Students and adults protest S. Korean airport

September 20, 2018

From the September-October 2018 issue of News & Letters

Jeju-Do, South Korea—On the cusp of July and August, nearly 200 students and 150 adults participated in a three-day march in opposition to the construction of a second airport on Jeju-Do, South Korea. The government’s plans include leveling two small mountains on the eastern side of the island and the likely relocation of an elementary school. If built, the airport will increase an implanted trend of hyper-tourism, which puts heavy stress on local groundwater resources and displaces farmers.


Students and supporters march in opposition to a proposed airport on Jeju-Do, South Korea. Photo: Buddy Bell for News & Letters.

Jeju activists fought an 11-year struggle against the construction of a new naval base that the Seoul government claimed was to become a civilian dock, so they believe the new airport will also have a military character despite official denials.

The activists invited members of the community and students from primary and secondary schools in Seogwipo, Pyoseon, and Seongsan to walk 20 kilometers a day in summer heat, starting from the new naval base in Gangjeong and heading for the airport site in Seongsan. A hearty logistical team worked to serve hundreds of breakfasts, lunches, and dinners. At night, marchers went home or slept in school gymnasiums after evening events, including choreographed dances to popular music.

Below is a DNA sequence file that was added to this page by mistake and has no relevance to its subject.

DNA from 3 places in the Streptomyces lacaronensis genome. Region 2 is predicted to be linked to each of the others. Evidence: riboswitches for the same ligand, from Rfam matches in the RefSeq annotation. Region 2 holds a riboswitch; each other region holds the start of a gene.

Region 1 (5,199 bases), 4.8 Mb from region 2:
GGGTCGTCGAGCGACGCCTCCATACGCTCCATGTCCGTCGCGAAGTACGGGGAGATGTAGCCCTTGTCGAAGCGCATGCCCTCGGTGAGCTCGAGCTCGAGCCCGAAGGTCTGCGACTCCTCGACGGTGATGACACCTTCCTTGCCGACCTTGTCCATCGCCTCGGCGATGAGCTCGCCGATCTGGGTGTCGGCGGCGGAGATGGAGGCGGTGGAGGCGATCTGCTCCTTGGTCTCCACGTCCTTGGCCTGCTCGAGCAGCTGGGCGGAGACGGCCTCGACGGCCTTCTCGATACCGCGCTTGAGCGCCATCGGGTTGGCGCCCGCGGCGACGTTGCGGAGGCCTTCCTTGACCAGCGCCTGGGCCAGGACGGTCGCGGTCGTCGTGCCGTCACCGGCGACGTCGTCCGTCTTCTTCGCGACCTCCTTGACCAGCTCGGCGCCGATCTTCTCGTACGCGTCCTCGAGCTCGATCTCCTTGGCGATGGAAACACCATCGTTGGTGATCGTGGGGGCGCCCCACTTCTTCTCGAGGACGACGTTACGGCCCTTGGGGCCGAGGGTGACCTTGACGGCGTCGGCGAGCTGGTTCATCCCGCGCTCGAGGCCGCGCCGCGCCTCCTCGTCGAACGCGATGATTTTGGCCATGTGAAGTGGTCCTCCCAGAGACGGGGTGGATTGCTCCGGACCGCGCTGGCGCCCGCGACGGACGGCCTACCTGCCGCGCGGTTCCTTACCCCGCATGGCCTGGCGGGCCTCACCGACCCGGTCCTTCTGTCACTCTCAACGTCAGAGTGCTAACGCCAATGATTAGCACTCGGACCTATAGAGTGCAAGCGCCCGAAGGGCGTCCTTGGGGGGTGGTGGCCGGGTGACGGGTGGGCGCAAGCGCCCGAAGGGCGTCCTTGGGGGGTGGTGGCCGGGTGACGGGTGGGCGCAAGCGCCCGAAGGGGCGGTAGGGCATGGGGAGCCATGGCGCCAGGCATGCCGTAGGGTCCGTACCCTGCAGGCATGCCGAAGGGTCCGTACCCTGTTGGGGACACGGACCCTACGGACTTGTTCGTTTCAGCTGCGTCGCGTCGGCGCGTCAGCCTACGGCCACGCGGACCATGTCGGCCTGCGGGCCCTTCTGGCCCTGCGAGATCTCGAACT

When the march concluded, many active community members remained at a Seongsan gymnasium for a two-day conference on Jeju’s current challenges. A nuclear submarine from the U.S. recently docked at Gangjeong, endangering villagers—and the sea life on which many of them depend—with radiation. What’s more, that ship is likely not the last, as the Moon government plans to host a naval parade off the coast of Jeju from Oct 10-14, with 70 countries participating.

Conferees heard from a Yemeni woman who did not reveal her identity because the acceptance of 500 Yemeni refugees in Jeju (not mainland Korea) by the government in Seoul has caused stereotype and nativism to pervade the island.

I think it’s very difficult for me to prove this for all people: please accept me, I’m not a terrorist, I’m a good person. You hear from media I’m a bad person, but I’m good. This is difficult, to ask anyone to prove to be human. I’m a human. I can’t prove it in my speech.”

Earlier this year, Jeju activists opened a peace center specifically to bring Korean and Yemeni people together, to converse and learn from one another.

—Buddy Bell

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